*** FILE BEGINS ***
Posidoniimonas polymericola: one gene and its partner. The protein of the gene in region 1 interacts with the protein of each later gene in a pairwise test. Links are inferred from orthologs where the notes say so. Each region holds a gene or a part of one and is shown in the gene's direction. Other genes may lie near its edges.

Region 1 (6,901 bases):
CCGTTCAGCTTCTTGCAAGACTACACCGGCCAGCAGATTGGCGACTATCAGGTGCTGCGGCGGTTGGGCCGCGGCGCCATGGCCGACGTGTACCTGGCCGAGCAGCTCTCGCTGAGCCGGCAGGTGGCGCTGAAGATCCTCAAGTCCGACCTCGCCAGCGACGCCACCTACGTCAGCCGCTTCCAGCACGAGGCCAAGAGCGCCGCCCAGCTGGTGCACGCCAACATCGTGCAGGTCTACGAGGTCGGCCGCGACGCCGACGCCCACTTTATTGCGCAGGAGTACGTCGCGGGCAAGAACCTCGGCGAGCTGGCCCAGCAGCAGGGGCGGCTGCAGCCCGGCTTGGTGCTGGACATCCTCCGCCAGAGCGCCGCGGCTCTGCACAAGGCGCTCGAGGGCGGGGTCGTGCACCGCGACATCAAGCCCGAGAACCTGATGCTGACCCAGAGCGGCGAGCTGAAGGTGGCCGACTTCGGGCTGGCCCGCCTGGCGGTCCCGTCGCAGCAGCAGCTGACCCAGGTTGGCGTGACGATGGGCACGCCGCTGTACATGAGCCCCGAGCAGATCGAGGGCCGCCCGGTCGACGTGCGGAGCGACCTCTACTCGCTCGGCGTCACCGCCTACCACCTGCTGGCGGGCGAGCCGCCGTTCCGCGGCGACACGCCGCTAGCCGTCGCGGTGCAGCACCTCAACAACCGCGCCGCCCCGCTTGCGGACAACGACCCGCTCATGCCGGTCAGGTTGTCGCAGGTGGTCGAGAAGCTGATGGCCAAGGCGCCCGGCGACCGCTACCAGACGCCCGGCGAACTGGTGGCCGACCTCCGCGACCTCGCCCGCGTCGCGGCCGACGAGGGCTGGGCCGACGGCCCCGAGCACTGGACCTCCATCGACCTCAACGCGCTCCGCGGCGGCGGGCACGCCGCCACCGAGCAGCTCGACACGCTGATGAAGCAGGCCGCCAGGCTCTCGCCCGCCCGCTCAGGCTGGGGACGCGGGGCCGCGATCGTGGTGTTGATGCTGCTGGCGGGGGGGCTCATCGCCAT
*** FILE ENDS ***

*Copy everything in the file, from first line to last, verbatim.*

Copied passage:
Posidoniimonas polymericola: one gene and its partner. The protein of the gene in region 1 interacts with the protein of each later gene in a pairwise test. Links are inferred from orthologs where the notes say so. Each region holds a gene or a part of one and is shown in the gene's direction. Other genes may lie near its edges.

Region 1 (6,901 bases):
CCGTTCAGCTTCTTGCAAGACTACACCGGCCAGCAGATTGGCGACTATCAGGTGCTGCGGCGGTTGGGCCGCGGCGCCATGGCCGACGTGTACCTGGCCGAGCAGCTCTCGCTGAGCCGGCAGGTGGCGCTGAAGATCCTCAAGTCCGACCTCGCCAGCGACGCCACCTACGTCAGCCGCTTCCAGCACGAGGCCAAGAGCGCCGCCCAGCTGGTGCACGCCAACATCGTGCAGGTCTACGAGGTCGGCCGCGACGCCGACGCCCACTTTATTGCGCAGGAGTACGTCGCGGGCAAGAACCTCGGCGAGCTGGCCCAGCAGCAGGGGCGGCTGCAGCCCGGCTTGGTGCTGGACATCCTCCGCCAGAGCGCCGCGGCTCTGCACAAGGCGCTCGAGGGCGGGGTCGTGCACCGCGACATCAAGCCCGAGAACCTGATGCTGACCCAGAGCGGCGAGCTGAAGGTGGCCGACTTCGGGCTGGCCCGCCTGGCGGTCCCGTCGCAGCAGCAGCTGACCCAGGTTGGCGTGACGATGGGCACGCCGCTGTACATGAGCCCCGAGCAGATCGAGGGCCGCCCGGTCGACGTGCGGAGCGACCTCTACTCGCTCGGCGTCACCGCCTACCACCTGCTGGCGGGCGAGCCGCCGTTCCGCGGCGACACGCCGCTAGCCGTCGCGGTGCAGCACCTCAACAACCGCGCCGCCCCGCTTGCGGACAACGACCCGCTCATGCCGGTCAGGTTGTCGCAGGTGGTCGAGAAGCTGATGGCCAAGGCGCCCGGCGACCGCTACCAGACGCCCGGCGAACTGGTGGCCGACCTCCGCGACCTCGCCCGCGTCGCGGCCGACGAGGGCTGGGCCGACGGCCCCGAGCACTGGACCTCCATCGACCTCAACGCGCTCCGCGGCGGCGGGCACGCCGCCACCGAGCAGCTCGACACGCTGATGAAGCAGGCCGCCAGGCTCTCGCCCGCCCGCTCAGGCTGGGGACGCGGGGCCGCGATCGTGGTGTTGATGCTGCTGGCGGGGGGGCTCATCGCCAT